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Diabetes: Prisons

Volume 506: debated on Monday 22 February 2010

To ask the Secretary of State for Health (1) what training his Department provides to (a) prison officers and (b) healthcare professionals on the management of diabetes in prisons; (316874)

(2) what assessment he has made of the effectiveness of healthcare services for people with diabetes in prison;

(3) what steps his Department has taken to prevent the development of type 2 diabetes among prisoners;

(4) how many adults in prison are being treated for each type of diabetes.

Since April 2006, commissioning responsibility for prison health services has been fully devolved to the national health service primary care trusts (PCTs). PCTs work with the prison healthcare team to assess the health care needs of their population and develop services to meet those needs. There is no specific training for prison officers in the management of diabetes.

Local PCTs are responsible for assuring the training of their workforce and the quality of care provided in primary care settings to their local population, which includes the offender population within publicly run prisons in their locality.

All clinical staff are regulated and subject to the same standards of practice including those providing care in prisons. The standards of care expressed in the New General Medical Services Quality Outcomes Framework will be monitored, as they are in general practice, across the prison estate following the roll out of a general practitioner (GP) clinical IT system.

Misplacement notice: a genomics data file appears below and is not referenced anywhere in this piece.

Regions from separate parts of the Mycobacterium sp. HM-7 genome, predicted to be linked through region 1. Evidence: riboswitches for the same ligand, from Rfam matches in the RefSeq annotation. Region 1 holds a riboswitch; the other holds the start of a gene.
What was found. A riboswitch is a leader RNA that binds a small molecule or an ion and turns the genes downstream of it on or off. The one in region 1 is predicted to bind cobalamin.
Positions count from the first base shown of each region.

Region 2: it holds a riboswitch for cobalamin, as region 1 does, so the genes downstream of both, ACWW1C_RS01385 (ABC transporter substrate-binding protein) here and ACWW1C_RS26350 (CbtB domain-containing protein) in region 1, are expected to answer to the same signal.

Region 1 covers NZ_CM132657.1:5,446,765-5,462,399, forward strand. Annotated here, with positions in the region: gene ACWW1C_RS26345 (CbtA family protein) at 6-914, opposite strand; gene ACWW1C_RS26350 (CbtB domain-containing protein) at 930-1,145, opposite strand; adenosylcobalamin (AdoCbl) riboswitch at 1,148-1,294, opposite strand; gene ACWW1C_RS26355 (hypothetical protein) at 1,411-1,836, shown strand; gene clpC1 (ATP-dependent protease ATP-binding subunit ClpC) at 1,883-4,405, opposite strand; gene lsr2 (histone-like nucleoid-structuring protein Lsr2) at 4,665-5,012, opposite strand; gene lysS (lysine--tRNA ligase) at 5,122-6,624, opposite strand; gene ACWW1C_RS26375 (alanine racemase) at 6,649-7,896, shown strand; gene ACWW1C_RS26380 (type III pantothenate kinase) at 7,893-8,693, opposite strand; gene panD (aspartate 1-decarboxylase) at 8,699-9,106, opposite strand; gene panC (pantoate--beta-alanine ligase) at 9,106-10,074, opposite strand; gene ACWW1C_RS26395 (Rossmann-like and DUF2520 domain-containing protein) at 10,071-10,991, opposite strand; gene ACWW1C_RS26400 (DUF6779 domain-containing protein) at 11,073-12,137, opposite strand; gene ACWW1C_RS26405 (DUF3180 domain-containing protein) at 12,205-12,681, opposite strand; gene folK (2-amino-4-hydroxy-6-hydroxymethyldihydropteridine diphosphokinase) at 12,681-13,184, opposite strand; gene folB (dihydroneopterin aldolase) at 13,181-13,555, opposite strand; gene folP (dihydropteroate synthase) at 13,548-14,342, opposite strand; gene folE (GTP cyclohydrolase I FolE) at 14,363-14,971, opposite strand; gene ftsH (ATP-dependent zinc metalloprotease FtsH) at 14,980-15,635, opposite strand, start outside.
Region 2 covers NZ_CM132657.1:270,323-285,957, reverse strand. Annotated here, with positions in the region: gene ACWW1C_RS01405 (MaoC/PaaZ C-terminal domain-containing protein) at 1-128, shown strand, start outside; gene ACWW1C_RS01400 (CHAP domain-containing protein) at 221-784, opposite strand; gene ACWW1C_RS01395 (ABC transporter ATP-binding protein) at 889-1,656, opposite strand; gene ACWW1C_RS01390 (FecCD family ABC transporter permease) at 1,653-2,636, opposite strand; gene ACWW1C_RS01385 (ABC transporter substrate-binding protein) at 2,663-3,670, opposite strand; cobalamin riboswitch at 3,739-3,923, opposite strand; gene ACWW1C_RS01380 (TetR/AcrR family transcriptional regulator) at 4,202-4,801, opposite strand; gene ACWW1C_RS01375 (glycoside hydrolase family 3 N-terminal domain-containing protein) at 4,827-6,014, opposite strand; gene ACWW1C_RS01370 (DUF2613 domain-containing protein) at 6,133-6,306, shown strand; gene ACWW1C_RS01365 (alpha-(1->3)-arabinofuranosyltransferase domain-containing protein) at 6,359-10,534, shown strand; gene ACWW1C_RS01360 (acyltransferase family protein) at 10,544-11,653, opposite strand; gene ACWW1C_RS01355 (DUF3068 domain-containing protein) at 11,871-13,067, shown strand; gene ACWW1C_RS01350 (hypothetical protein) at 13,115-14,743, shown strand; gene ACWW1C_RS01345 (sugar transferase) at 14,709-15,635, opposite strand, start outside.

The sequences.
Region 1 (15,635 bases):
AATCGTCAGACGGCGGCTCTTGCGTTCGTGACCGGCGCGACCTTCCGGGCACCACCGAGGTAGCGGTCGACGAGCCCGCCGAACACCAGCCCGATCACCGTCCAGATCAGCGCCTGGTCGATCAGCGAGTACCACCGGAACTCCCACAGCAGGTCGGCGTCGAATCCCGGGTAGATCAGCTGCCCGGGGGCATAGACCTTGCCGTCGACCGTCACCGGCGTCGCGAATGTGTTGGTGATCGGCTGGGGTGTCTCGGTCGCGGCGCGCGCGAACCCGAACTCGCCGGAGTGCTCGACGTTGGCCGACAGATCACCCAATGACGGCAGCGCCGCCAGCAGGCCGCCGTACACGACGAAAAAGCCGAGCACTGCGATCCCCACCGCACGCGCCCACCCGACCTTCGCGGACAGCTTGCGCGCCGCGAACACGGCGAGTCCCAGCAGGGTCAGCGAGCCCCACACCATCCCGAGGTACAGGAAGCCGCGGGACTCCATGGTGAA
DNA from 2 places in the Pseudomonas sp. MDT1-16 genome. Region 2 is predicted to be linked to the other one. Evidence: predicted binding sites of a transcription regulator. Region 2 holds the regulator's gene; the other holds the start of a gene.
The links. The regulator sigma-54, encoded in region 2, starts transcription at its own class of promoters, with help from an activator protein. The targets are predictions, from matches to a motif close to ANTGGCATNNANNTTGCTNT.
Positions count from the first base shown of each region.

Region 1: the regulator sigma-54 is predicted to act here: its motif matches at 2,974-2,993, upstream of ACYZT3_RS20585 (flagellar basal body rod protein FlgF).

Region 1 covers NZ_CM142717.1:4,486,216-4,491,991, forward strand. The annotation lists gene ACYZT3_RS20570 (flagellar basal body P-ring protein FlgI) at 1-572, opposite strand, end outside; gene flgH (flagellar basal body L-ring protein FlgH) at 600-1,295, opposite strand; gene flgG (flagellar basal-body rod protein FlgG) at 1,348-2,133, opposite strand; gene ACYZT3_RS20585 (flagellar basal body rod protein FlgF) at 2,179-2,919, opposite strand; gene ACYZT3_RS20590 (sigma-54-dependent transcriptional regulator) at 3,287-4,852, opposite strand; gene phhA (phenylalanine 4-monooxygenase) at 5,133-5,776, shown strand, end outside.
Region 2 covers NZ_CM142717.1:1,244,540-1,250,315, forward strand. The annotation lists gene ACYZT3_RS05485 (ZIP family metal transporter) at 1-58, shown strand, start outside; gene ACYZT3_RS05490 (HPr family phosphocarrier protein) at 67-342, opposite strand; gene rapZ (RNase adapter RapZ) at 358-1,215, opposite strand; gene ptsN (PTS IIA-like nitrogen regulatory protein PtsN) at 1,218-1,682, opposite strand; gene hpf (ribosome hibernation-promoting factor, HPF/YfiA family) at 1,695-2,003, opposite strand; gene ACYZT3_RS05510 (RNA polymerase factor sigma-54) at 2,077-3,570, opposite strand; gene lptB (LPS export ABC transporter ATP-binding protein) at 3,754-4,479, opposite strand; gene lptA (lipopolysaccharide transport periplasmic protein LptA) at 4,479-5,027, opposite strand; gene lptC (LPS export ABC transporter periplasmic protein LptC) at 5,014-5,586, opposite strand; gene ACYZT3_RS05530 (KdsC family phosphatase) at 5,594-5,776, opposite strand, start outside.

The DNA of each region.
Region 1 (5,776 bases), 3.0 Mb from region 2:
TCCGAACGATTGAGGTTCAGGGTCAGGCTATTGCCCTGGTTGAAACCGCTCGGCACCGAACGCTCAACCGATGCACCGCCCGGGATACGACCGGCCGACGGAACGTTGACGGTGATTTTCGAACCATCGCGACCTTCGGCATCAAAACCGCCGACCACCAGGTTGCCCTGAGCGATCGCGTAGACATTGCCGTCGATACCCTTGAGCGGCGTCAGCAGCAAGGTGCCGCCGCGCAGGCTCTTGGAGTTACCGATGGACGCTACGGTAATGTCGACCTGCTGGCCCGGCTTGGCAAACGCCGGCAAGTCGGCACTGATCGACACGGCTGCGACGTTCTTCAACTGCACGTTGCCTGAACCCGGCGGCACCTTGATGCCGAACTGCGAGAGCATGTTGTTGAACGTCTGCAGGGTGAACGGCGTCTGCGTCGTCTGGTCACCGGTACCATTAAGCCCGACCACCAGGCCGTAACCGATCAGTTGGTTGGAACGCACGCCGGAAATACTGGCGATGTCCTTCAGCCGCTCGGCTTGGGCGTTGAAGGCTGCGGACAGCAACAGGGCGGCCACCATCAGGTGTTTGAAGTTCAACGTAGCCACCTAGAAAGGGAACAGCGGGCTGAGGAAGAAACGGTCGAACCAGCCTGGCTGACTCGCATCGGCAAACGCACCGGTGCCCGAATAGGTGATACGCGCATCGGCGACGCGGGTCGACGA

There is no specific programme in prisons for the prevention of type II diabetes, however, in April 2009, PCTs began phased implementation of the NHS Health Check programme which aims to prevent diabetes, stroke, heart disease and kidney disease. The programme is a universal and systematic programme for everyone between the ages of 40-74 that do not already have an existing vascular disease. The purpose of a NHS Health Check is to identify an individual’s risk of diabetes, coronary heart disease, stroke and kidney disease, for this risk to be communicated in a way that the individual understands, and for that risk to be managed by appropriate follow-up. It is the responsibility of local PCTs to consider their different communities, including offender populations, when doing so. NHS Health Checks can be carried out in a variety settings, including pharmacies, GP practices and other community settings such as prisons. This will help ensure access to the checks by prisoners.

The Department does not collect the numbers of adults in prison being treated for each type of diabetes.